The question before the Supreme Court arises from an antitrust class action that United States vitamin C purchasers (petitioners Animal Science Products, Inc., et al.) brought against companies incorporated under the laws of China (respondents Hebei Welcome Pharmaceutical Co., Ltd., et al.), alleging that they conspired to fix the price and supply of vitamin C. The Chinese Government – specifically the Ministry of Commerce (or MOFCOM) – for the first time ever made an appearance as an amicus curiae in the United States, explaining the requirements of Chinese law on the defendants, stating that the defendants could not comply with both Chinese and U.S. law, and urging dismissal of the action on international comity grounds. The district court “decline[d] to defer to the Ministry’s interpretation of Chinese law,” which ultimately led to a $147 million jury verdict. The Second Circuit reversed, finding that “[t]he official statements of the Ministry should be credited and accorded deference.”
One of the challenges raised by petitioners in their brief to the Supreme Court was to the Ministry of Commerce’s assertion that it “has unquestioned authority to interpret applicable Chinese law.” The Chinese law professors’ amicus brief directly responds to that charge, by explaining that “a foundational principle underlying the Chinese system of legal interpretation is the concept that ‘the rule-maker has the authority to interpret the rule,’” and that deference extends to the Ministry of Commerce here.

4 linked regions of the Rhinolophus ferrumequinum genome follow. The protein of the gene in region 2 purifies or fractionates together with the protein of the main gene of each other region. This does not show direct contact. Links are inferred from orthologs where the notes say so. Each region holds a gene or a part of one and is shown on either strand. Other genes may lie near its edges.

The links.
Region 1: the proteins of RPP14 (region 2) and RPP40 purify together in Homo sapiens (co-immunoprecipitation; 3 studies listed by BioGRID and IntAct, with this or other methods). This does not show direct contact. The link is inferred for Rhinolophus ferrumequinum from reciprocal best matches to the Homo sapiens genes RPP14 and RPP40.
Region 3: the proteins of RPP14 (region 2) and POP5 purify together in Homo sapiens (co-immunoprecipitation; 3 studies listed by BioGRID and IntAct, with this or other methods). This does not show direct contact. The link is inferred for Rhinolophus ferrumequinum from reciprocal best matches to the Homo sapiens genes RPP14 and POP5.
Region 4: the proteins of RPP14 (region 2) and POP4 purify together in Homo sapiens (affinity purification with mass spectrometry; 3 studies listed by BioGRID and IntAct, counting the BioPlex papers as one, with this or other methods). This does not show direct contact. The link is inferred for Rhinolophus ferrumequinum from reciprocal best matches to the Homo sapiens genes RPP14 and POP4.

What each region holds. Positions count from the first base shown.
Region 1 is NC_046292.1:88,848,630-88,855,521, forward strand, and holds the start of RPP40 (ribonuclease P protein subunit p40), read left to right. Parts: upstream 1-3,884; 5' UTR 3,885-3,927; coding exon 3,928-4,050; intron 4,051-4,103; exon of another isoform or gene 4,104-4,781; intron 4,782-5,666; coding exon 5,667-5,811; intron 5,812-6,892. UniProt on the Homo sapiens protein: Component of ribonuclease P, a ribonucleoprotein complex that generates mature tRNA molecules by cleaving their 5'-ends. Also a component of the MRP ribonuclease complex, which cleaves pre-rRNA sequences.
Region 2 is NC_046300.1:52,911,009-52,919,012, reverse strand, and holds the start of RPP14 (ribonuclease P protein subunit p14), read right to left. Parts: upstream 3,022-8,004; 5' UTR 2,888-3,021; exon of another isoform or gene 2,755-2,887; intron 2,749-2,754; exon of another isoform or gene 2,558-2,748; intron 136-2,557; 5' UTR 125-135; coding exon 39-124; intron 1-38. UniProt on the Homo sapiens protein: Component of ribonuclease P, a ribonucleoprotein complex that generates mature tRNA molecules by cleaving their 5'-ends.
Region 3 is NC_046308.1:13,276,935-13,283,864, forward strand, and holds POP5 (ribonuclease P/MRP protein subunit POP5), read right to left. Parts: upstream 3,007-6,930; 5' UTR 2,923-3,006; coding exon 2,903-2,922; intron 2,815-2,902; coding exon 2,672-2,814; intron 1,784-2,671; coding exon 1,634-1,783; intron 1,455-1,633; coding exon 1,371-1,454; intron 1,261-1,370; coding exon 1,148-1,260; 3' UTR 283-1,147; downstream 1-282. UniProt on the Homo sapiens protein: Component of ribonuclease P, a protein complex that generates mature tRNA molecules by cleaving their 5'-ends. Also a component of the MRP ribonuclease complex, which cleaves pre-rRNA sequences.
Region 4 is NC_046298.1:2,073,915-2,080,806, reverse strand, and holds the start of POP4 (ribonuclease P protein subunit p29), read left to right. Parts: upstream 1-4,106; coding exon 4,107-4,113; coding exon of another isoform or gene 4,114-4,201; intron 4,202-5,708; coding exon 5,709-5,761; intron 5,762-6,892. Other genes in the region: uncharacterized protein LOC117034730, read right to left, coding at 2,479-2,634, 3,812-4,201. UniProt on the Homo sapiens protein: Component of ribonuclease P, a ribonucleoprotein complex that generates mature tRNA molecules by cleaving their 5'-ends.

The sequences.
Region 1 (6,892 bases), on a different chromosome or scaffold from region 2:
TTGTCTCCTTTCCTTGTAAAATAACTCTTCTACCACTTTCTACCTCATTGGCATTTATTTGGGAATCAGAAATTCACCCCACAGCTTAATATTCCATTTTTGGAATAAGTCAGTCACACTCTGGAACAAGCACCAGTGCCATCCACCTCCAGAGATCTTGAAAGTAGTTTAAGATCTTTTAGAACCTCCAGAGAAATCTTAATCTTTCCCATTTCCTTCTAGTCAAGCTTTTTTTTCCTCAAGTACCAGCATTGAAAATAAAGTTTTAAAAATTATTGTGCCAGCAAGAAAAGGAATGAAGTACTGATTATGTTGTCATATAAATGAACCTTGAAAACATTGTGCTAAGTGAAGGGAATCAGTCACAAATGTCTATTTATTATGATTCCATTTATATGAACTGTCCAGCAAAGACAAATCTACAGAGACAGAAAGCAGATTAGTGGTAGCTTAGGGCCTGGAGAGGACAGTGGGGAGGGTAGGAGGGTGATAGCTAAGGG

The case is Animal Science Products, Inc. v. Hebei Welcome Pharmaceutical Co., Ltd., Sup. Ct. No. 16-1220. The Brief of Chinese Professors of Administrative Law as Amici Curiae in Support of Respondents was filed on behalf of YING Songnian, MA Huaide, JIANG Ming’an, YU An, YANG Jianshun, and LI Honglei. Dorsey & Whitney’s representation on this amicus brief was an effort across the firm’s international platform, involving attorneys from the firm’s New York (Geoffrey Sant, Nick Akerman, Lanier Saperstein, Jeremy A. Schlosser, Michelle Ng, Carol Lee), Beijing (Ray Liu), and Minneapolis offices (Timothy J. Droske).